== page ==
released in a few days as part of 3.1 which should make this query run on GPU on Kepler.

Awesome, sounds like it will give us a nice performance boost.

Is it possible the scaling issues we are seeing are due to how MapD processes concurrent requests? We are just guessing based on the limited resource usage we see under full load.


#6

Currently the parsing, optimization and parts of rendering can overlap between queries but most of the execution occurs single file. We may relax this in the future to only cover the GPU portion of the execution (so that things like CPU reduction can occur in parallel).

We’ve found that in general you get the most throughput on the GPU by allowing a query to have all the resources, and don’t have to worry about contention for things like buffer or cache memory. And if you can get queries done very quickly, you then get low latency even with many simultaneous queries.

I think that the issue in your case the real issue may be that the queries are kicking to CPU for the reasons I mentioned above (i.e. should be fixed in 3.1 targeted for next week). This would explain why adding more GPUs is not giving you a performance boost.

However for simple queries on relatively small datasets we are considering supporting executing on subsets of GPUs (smaller than the total number of GPUs) so that different GPU groups can execute at the same time. Expected gains from this configuration would be from parallelizing “fixed overheads” on each query between MapD servers on the same node. Right now you can emulate this behavior by running multiple MapD servers on the same node, mapping each to different sets of GPUs with the --start-gpu and --num_gpus flag (see here for the relevant docs). Note that in this case you’d need each MapD server to have its database, which since your systems are read only could be done by copying the directory for the original database n times, where n is the number of servers you want to run. Depending on the query workload, this may give you anything from no speedup to a decent speedup over running one “mongo” server.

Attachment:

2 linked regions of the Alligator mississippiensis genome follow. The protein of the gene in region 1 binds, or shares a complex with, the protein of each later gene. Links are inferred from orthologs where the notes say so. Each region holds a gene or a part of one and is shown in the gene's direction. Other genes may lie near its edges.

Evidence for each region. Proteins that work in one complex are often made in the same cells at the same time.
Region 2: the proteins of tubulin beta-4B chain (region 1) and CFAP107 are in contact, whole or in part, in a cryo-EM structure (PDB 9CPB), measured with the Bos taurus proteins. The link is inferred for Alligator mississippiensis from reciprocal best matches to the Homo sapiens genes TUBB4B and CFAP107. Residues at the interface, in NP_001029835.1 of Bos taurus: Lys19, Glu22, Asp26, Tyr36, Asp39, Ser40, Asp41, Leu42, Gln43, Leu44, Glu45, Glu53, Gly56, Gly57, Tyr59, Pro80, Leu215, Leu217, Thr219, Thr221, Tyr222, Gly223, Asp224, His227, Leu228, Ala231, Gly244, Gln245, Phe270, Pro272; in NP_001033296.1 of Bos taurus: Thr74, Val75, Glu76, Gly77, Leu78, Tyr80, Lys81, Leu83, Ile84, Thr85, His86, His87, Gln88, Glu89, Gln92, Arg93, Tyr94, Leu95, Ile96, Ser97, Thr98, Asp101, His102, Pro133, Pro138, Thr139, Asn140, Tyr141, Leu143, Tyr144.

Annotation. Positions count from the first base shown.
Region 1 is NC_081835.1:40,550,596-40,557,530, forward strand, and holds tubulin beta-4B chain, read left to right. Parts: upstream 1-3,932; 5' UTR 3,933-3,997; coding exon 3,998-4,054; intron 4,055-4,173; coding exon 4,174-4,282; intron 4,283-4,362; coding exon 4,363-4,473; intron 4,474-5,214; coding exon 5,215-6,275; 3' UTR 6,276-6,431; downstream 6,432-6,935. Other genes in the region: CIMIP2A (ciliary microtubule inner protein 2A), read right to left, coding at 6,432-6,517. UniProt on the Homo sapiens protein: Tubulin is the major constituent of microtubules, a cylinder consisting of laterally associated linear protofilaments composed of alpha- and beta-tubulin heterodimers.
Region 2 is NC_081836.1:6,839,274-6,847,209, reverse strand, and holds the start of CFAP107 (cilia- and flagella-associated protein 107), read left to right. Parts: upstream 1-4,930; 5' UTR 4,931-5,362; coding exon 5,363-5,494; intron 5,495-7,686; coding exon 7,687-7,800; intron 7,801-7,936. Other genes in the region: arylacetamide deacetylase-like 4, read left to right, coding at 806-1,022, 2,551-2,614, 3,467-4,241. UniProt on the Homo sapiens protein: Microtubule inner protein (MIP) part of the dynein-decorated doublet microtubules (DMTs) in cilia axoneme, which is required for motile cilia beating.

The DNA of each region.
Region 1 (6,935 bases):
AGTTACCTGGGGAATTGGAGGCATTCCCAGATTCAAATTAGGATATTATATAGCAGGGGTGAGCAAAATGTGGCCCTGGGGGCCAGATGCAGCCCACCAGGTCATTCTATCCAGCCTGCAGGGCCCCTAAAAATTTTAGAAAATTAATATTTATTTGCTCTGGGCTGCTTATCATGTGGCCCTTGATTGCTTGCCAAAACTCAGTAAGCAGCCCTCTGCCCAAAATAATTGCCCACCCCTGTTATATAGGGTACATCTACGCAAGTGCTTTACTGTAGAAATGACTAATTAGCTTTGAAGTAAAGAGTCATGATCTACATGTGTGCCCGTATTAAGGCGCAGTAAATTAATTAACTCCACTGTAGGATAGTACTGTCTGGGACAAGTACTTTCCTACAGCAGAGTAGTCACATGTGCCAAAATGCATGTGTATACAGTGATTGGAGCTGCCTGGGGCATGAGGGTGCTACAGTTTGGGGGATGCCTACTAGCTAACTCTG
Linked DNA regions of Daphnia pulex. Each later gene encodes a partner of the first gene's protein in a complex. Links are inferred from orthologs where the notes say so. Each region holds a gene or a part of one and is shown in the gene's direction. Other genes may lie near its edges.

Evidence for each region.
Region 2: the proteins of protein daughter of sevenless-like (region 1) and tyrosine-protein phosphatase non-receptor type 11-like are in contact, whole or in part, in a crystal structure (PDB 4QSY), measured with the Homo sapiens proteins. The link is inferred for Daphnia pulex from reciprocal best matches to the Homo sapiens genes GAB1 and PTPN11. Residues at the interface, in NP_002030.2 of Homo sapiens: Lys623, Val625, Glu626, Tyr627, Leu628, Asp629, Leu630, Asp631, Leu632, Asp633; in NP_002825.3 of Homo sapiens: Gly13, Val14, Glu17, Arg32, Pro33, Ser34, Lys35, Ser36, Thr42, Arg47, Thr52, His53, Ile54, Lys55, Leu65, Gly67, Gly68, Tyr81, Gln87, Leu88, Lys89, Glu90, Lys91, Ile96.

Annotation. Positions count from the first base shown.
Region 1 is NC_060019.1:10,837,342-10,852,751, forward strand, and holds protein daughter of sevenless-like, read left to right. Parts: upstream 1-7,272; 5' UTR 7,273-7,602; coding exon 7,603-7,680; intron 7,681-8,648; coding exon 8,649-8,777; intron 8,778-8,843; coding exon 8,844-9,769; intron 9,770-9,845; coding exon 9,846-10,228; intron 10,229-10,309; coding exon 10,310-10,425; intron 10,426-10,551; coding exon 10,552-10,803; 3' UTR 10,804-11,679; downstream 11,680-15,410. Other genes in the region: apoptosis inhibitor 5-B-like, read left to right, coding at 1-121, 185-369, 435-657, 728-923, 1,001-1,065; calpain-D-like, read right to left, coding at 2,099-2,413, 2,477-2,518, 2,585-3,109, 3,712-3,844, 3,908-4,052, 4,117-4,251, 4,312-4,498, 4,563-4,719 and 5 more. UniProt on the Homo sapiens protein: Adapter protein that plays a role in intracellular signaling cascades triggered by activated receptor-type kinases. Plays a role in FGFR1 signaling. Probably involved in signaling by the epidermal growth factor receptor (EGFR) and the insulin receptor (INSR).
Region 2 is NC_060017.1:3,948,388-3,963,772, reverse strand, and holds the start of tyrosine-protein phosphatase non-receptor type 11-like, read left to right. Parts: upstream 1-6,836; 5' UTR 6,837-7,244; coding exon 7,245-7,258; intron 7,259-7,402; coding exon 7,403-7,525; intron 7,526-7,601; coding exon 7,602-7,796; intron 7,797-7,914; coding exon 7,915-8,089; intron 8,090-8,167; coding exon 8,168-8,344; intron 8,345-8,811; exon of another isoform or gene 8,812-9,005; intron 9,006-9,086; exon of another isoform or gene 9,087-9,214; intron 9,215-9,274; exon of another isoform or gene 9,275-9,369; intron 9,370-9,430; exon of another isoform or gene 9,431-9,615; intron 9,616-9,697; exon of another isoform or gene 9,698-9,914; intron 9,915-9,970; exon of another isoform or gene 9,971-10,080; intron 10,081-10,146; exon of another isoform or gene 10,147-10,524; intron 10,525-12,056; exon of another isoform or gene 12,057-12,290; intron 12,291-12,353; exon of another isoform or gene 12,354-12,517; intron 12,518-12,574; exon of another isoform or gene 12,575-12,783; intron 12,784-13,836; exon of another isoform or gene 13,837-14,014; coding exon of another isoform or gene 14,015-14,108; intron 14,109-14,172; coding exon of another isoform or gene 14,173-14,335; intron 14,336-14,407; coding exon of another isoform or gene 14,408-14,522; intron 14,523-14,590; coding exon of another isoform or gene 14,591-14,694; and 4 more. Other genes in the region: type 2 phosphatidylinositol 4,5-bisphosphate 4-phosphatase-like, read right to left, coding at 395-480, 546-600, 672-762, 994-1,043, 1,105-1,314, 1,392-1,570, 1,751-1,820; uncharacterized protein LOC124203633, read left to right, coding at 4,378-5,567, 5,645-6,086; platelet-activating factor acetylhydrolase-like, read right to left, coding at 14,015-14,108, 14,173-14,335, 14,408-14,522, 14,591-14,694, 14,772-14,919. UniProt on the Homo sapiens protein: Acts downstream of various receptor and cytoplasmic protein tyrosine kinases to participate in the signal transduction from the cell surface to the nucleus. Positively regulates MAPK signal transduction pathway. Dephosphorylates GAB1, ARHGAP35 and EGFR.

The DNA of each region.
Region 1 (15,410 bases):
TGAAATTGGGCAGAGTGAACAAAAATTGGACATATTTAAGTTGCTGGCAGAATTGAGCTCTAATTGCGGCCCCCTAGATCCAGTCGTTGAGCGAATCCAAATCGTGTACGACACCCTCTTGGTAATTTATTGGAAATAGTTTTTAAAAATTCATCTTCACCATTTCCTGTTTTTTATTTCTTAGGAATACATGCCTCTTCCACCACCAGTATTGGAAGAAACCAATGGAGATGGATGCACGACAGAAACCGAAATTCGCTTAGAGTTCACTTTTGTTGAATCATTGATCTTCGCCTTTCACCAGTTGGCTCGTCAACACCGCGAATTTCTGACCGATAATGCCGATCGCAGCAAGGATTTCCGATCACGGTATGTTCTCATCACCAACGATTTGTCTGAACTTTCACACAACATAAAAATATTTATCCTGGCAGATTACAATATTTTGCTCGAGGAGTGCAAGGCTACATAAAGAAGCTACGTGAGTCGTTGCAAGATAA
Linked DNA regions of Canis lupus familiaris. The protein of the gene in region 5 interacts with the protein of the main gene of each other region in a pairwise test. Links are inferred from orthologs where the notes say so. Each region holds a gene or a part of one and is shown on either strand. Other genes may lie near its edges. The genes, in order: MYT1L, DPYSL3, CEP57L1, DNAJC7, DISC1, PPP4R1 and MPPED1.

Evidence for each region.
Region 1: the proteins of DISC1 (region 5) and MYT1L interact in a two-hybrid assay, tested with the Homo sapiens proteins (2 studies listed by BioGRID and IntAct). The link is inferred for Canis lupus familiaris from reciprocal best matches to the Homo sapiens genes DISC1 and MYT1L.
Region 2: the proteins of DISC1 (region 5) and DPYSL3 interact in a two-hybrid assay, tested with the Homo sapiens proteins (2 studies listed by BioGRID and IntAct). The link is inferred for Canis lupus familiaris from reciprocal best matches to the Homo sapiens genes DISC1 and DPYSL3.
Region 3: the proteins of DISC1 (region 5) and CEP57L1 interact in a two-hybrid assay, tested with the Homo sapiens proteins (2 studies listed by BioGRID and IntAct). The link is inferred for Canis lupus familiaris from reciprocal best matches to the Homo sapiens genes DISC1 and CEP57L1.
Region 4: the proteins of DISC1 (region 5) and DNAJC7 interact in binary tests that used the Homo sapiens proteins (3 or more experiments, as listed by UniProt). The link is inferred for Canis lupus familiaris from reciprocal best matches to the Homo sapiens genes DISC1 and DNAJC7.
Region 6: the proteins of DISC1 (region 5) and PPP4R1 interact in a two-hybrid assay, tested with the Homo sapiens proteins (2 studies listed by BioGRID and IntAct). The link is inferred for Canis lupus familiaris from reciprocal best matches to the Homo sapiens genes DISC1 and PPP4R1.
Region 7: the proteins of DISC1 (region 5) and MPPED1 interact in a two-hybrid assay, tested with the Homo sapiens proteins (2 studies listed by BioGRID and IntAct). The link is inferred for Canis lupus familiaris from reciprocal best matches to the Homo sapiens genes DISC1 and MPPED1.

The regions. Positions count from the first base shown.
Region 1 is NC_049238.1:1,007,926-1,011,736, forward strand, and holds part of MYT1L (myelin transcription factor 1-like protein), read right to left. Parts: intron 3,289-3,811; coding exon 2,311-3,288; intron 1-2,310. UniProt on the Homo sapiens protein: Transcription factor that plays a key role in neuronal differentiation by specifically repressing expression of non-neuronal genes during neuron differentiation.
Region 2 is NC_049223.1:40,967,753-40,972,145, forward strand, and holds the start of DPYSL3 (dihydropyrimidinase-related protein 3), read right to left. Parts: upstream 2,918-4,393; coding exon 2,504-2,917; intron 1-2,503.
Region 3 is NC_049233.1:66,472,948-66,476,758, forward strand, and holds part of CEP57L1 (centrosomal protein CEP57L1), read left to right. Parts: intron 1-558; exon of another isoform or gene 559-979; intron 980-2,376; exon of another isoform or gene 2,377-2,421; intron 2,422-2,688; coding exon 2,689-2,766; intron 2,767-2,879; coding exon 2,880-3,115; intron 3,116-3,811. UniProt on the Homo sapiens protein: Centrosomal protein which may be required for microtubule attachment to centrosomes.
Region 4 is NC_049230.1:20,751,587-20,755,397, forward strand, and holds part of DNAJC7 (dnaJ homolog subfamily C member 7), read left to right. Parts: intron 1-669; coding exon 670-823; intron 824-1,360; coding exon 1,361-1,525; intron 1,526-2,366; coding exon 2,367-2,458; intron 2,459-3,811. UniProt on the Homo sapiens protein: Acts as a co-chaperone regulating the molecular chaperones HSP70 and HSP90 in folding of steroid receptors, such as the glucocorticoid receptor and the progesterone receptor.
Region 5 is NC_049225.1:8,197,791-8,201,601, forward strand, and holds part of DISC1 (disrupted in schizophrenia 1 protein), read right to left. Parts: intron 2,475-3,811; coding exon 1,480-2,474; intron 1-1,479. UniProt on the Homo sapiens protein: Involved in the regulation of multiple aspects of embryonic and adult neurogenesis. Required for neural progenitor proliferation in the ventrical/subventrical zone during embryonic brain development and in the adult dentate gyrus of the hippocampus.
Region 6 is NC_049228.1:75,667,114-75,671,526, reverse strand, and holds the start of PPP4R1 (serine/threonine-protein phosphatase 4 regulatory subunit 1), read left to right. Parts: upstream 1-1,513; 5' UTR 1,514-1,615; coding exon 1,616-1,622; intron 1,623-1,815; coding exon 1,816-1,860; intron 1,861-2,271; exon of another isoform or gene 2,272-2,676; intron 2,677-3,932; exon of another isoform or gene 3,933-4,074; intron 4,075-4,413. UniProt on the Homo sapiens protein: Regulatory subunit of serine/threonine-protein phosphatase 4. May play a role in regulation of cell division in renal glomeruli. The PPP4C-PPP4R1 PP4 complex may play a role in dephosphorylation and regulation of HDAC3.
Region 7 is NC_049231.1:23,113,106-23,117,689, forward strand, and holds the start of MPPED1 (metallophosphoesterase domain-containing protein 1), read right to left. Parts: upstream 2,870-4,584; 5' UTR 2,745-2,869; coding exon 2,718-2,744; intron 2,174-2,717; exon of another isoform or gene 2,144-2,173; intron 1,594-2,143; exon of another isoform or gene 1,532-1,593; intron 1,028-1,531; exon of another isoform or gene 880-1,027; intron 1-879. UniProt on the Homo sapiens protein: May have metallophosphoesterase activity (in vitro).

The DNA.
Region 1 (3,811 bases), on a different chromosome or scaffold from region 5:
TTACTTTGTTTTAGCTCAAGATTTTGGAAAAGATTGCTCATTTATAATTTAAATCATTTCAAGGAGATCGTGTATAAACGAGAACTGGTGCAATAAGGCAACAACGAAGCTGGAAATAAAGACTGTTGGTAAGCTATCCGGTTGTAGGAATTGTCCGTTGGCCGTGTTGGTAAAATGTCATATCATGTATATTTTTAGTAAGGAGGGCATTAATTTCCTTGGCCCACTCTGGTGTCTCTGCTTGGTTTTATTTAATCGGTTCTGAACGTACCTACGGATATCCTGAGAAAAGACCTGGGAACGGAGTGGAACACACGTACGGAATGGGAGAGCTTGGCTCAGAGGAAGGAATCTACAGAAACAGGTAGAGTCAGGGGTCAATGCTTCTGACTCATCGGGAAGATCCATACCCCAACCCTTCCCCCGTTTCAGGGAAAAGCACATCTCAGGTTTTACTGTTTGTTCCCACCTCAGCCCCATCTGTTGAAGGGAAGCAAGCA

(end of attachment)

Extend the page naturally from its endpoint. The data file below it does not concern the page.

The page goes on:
Obviously we eventually should allow a more elegant solution to this, i.e. to allow the user to do it all from one server.

My recommendation would be to try the 3.1 release to see if it gives you acceptable latency with multiple queries and if its not enough try the replication technique described above. Let us know how it goes!


#7

My recommendation would be to try the 3.1 release to see if it gives you acceptable latency with multiple queries and if its not enough try the replication technique described above. Let us know how it goes!

thanks @todd, will do


#8

Just following up on this:

The 3.1 release did speed things up significantly so we have now deployed a simple demo backed by AWS P2 instances.

We also tuned the fragment size to fit our use case better which improved performance.

We still have some concerns around concurrent use cases, like what happens if one user starts making particular queries that take a long time (even with the watchdog). However given our small user community and the fact that it is relatively easy to scale out on AWS we don’t expect this to be a big issue for us.

Thanks for your support and looking forward to more updates!